Discretionary Income

Written By
Paul Tracy
Updated July 3, 2021

What is Discretionary Income?

Discretionary income is the income left over after paying taxes and normal living expenses.

How to calculate Discretionary Income

Discretionary income is the income remaining after the essentials (taxes, food, clothing, shelter, etc.) have been paid for. Discretionary income is often confused with disposable income -- disposable income is income available after paying taxes. For example:

Gross wages:             $90,000
   Taxes:                     (20,000)
Disposable Income:    $70,000
   Mortgage/Rent:       (20,000)
   Food/Medicine:       (10,000)
   Utilities:                     (5,000)
   Clothing:                   (5,000)
   Car Payment:            (5,000)
Discretionary Income: $25,000

The disposable income in this example would be $70,000 (or gross wages of $90,000 less the taxes of $20,000).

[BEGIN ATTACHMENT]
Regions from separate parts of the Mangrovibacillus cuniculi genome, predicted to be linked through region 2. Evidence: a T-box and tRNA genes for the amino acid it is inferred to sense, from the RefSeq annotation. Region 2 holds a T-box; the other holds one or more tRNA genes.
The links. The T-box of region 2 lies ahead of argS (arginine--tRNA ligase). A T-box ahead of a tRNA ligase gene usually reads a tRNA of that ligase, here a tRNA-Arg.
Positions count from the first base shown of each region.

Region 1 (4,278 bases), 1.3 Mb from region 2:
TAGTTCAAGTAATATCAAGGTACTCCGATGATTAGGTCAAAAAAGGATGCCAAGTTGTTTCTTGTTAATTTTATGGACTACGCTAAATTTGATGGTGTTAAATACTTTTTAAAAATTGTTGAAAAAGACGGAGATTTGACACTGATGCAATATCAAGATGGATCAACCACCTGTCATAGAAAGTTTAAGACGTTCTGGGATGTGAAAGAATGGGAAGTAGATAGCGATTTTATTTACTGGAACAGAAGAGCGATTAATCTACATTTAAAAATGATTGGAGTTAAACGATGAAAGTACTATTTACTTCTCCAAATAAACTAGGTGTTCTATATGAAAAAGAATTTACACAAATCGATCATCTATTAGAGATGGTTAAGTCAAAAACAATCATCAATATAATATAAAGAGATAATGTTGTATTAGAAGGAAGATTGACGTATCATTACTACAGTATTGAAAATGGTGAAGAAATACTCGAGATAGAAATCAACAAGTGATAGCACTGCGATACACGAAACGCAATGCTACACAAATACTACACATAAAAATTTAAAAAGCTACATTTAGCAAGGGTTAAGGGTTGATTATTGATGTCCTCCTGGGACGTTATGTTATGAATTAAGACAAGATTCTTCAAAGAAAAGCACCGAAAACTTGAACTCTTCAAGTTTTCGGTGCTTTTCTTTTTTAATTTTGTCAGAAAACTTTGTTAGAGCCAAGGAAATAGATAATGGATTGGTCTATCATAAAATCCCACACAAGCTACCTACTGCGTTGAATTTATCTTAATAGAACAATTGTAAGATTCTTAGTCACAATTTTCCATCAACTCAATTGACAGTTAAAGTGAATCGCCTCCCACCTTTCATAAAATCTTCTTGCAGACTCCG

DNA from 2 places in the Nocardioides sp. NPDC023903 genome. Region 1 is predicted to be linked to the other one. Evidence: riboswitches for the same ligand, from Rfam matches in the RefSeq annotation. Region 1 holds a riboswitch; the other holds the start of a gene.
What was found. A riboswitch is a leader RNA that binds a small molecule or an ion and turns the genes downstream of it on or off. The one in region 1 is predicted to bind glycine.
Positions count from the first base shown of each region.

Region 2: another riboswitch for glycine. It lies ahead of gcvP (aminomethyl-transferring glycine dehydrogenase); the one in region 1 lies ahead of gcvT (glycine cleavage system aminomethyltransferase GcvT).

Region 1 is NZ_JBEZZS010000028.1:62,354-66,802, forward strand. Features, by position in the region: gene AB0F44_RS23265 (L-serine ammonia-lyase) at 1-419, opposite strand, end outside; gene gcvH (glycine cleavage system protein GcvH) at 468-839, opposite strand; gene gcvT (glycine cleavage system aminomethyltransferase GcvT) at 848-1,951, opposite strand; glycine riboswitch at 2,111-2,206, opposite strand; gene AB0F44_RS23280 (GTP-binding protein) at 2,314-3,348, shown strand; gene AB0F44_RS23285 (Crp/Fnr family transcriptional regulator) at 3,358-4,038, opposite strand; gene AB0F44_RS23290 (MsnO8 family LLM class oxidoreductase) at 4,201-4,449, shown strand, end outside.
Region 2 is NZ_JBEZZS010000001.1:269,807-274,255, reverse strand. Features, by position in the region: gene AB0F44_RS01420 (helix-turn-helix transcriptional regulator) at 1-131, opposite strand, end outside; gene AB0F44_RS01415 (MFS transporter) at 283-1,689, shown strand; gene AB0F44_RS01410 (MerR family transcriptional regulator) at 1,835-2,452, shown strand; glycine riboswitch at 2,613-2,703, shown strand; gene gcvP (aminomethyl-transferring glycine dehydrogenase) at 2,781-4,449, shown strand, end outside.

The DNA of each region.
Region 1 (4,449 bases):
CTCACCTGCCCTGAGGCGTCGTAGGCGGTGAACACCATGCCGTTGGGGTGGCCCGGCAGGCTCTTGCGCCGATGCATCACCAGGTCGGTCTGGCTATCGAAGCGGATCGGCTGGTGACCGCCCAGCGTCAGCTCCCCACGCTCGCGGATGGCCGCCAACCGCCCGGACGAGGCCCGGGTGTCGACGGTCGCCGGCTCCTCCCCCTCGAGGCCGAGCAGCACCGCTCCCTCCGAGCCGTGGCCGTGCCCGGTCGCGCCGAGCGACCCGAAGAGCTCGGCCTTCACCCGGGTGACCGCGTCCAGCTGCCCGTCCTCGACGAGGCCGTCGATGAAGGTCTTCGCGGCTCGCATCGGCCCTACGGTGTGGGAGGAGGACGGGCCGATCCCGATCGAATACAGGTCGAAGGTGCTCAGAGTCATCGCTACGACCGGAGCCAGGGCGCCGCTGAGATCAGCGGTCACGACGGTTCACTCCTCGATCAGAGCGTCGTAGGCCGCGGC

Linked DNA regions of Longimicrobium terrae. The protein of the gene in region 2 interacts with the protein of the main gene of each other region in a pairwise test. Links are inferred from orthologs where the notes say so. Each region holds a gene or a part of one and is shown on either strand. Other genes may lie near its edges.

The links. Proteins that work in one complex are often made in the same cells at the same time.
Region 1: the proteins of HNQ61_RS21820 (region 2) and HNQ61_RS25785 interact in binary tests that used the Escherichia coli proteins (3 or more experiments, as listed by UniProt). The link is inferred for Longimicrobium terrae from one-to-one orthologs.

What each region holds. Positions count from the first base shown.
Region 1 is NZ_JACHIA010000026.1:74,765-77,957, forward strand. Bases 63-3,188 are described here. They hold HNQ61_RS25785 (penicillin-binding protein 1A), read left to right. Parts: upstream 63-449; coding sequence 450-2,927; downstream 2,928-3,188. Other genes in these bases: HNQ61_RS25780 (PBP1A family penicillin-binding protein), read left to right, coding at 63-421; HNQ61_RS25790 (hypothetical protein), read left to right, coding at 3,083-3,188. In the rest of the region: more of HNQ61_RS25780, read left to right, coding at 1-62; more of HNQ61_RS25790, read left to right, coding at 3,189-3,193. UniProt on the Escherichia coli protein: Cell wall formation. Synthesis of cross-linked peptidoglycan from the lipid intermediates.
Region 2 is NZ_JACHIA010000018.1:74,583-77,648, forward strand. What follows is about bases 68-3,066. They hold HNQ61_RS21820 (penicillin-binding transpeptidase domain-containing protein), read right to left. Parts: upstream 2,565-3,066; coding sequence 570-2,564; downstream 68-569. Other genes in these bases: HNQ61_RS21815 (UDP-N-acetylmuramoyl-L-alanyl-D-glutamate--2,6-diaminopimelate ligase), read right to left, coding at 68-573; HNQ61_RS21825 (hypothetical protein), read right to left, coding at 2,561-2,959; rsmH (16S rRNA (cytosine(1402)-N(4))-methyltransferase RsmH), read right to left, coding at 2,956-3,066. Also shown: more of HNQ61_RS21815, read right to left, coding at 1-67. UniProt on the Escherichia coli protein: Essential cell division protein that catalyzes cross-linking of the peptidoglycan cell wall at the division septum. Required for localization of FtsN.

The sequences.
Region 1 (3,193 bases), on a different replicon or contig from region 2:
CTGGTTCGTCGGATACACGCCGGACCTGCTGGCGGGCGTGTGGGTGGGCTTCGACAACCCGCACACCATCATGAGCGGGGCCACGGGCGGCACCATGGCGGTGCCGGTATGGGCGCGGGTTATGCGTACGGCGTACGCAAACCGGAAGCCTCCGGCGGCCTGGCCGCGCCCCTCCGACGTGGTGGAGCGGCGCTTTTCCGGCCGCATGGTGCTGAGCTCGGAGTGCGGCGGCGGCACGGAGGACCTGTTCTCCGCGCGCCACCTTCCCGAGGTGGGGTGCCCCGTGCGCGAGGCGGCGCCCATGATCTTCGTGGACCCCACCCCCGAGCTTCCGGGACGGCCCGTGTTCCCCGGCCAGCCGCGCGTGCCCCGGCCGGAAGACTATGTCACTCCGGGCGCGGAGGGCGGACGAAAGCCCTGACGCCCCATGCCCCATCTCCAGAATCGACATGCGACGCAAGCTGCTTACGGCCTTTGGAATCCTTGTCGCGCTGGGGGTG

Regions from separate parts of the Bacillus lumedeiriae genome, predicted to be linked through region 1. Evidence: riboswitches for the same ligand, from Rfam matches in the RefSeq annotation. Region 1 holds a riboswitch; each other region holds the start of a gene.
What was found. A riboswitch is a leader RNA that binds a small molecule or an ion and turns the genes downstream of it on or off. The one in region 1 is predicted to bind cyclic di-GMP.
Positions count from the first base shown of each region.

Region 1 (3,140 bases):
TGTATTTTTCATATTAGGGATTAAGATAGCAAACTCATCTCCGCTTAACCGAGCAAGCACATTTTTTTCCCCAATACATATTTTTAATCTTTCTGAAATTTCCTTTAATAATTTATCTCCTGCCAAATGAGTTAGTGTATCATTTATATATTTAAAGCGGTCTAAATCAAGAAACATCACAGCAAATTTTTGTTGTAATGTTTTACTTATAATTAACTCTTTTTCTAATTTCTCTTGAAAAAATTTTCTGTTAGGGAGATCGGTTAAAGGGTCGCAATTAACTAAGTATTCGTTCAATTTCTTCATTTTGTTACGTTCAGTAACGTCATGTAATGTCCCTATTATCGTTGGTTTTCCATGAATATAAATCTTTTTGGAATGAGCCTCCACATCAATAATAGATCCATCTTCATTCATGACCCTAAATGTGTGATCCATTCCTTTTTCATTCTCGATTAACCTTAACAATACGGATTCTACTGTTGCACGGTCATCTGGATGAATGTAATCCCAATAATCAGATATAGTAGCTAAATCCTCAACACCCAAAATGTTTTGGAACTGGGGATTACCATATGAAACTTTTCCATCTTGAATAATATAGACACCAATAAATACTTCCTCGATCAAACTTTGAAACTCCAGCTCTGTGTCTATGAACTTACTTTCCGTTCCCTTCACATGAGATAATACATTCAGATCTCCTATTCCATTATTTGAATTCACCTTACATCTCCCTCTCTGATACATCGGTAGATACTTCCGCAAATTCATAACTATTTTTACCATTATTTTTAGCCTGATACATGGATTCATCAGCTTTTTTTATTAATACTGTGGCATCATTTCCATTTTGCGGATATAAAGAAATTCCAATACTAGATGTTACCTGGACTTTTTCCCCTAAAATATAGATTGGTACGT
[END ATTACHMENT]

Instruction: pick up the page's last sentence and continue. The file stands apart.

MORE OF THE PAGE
The discretionary income in this example would be $25,000 (or disposable income of $70,000 less all the necessary and basic living expenses of an individual or family). It is the amount remaining that can be used for non essential purchases, investing, and/or saving.

Why does Discretionary Income matter?

The concept of discretionary income is important on both a micro level and a macro level

When an individual applies for a loan, the bank often considers the applicant's discretionary income level. The loan will most likely be repaid out of discretionary income. 

In the U.S. economy, powered largely by consumer spending, discretionary income is endlessly tracked, analysed and discussed. In a recession, discretionary spending dries up, and businesses who sell necessities tend to perform better than those that sell luxuries. In a recovery, the relationship is reversed.

It's possible for investors to take advantage of these economic cycles. If you want to learn more, click here for our must-read article on sector rotation, Rotate Into the Best Stocks to Buy Now.

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